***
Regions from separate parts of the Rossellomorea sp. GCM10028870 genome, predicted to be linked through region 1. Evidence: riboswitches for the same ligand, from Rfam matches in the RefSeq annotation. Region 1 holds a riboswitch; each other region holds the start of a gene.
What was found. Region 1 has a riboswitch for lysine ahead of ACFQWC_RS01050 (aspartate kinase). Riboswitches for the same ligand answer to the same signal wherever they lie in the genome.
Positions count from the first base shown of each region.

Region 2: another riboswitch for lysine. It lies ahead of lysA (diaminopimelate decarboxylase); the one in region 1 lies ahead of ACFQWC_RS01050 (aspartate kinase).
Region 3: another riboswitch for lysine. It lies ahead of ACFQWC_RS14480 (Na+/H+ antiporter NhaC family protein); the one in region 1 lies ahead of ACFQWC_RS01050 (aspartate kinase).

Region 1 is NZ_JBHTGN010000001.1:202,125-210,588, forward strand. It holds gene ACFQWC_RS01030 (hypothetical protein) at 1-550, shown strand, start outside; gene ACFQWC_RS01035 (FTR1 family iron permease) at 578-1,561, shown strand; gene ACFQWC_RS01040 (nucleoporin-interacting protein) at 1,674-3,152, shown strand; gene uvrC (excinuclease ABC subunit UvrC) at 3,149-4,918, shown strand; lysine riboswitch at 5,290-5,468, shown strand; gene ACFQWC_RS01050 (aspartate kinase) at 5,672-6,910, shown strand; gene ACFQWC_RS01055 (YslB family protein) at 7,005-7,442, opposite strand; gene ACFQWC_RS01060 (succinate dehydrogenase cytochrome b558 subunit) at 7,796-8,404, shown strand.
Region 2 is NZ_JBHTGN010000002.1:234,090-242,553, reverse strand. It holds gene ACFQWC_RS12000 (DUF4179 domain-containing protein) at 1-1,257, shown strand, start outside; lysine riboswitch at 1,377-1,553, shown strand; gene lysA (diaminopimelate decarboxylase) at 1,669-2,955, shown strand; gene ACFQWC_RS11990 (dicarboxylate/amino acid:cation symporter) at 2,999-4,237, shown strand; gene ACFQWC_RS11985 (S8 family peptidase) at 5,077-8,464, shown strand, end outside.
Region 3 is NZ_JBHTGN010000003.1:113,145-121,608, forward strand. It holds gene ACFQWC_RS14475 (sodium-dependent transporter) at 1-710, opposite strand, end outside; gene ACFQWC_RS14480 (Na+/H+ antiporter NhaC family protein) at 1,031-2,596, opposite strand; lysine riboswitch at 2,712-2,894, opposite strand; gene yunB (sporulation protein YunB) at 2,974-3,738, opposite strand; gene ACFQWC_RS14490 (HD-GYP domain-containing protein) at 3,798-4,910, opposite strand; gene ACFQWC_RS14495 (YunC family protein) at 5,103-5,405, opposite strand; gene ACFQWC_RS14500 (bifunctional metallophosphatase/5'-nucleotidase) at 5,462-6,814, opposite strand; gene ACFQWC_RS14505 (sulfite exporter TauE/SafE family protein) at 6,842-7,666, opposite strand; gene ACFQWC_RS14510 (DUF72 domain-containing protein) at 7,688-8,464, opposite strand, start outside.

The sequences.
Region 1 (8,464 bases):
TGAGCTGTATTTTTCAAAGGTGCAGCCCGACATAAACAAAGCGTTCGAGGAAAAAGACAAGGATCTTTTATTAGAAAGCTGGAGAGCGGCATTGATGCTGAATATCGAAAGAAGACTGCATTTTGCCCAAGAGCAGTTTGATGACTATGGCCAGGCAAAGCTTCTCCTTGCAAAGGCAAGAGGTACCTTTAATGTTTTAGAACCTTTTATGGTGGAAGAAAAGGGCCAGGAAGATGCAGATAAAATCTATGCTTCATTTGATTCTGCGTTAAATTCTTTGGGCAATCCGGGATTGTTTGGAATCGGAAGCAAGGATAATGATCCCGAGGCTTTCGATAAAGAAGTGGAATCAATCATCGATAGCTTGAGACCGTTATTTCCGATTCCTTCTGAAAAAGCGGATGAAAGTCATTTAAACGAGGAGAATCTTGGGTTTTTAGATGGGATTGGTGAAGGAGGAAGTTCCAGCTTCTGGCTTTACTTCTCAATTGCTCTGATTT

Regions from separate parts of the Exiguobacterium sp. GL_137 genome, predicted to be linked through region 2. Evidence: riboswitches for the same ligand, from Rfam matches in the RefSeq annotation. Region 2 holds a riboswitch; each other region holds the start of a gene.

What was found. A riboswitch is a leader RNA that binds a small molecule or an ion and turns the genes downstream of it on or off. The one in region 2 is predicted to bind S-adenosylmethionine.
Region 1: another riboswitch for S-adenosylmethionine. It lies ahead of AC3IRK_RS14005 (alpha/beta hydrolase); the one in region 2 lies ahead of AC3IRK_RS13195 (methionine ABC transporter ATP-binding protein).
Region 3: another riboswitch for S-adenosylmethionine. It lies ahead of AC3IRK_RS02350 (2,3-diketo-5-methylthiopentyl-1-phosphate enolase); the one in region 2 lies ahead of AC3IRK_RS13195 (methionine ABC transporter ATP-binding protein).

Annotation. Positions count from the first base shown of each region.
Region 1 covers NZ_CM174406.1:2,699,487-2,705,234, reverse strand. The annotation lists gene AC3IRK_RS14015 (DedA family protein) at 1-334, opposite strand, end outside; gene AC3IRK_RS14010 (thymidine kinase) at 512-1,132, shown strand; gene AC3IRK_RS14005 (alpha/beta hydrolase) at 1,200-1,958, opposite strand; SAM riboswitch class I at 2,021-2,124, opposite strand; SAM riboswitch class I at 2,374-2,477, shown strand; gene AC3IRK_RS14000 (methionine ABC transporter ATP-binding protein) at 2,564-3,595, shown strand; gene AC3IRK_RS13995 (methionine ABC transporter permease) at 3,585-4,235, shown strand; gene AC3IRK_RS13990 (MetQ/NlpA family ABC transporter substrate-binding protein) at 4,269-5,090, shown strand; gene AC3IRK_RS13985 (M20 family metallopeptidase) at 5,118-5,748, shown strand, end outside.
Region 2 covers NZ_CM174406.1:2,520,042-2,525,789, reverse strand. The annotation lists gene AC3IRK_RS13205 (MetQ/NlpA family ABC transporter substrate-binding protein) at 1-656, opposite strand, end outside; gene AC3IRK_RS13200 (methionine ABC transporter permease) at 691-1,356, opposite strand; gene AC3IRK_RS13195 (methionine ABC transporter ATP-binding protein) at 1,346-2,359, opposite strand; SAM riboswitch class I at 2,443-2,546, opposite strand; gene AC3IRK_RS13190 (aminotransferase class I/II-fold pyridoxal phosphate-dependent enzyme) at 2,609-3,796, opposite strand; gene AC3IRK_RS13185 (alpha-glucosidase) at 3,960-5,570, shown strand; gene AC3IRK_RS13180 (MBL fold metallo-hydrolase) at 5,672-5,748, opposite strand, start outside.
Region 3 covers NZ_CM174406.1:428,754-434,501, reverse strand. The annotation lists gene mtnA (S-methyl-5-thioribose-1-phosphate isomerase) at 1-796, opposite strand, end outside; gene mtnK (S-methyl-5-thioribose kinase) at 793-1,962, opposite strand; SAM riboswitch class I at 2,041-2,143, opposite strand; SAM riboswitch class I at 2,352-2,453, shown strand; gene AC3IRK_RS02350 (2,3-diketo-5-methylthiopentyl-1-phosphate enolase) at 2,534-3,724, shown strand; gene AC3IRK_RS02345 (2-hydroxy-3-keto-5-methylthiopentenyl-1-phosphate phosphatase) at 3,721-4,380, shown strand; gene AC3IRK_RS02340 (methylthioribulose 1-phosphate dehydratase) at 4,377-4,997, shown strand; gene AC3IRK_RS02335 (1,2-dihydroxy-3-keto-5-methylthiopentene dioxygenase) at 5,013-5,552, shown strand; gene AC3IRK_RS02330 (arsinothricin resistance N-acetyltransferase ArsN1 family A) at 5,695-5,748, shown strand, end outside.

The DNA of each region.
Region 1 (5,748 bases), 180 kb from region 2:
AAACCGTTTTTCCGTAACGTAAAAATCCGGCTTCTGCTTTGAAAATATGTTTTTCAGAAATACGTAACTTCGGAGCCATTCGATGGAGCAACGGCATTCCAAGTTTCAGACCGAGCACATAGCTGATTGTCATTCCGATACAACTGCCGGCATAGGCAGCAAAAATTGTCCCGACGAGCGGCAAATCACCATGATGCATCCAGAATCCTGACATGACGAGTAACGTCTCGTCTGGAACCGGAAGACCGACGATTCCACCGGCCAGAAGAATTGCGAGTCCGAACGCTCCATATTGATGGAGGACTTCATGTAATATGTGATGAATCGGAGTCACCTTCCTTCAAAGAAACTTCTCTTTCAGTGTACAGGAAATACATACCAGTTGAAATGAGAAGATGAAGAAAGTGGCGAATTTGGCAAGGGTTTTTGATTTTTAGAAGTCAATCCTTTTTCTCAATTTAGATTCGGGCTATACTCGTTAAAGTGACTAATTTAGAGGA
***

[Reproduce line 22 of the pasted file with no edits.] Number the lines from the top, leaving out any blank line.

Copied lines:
AAACCGTTTTTCCGTAACGTAAAAATCCGGCTTCTGCTTTGAAAATATGTTTTTCAGAAATACGTAACTTCGGAGCCATTCGATGGAGCAACGGCATTCCAAGTTTCAGACCGAGCACATAGCTGATTGTCATTCCGATACAACTGCCGGCATAGGCAGCAAAAATTGTCCCGACGAGCGGCAAATCACCATGATGCATCCAGAATCCTGACATGACGAGTAACGTCTCGTCTGGAACCGGAAGACCGACGATTCCACCGGCCAGAAGAATTGCGAGTCCGAACGCTCCATATTGATGGAGGACTTCATGTAATATGTGATGAATCGGAGTCACCTTCCTTCAAAGAAACTTCTCTTTCAGTGTACAGGAAATACATACCAGTTGAAATGAGAAGATGAAGAAAGTGGCGAATTTGGCAAGGGTTTTTGATTTTTAGAAGTCAATCCTTTTTCTCAATTTAGATTCGGGCTATACTCGTTAAAGTGACTAATTTAGAGGA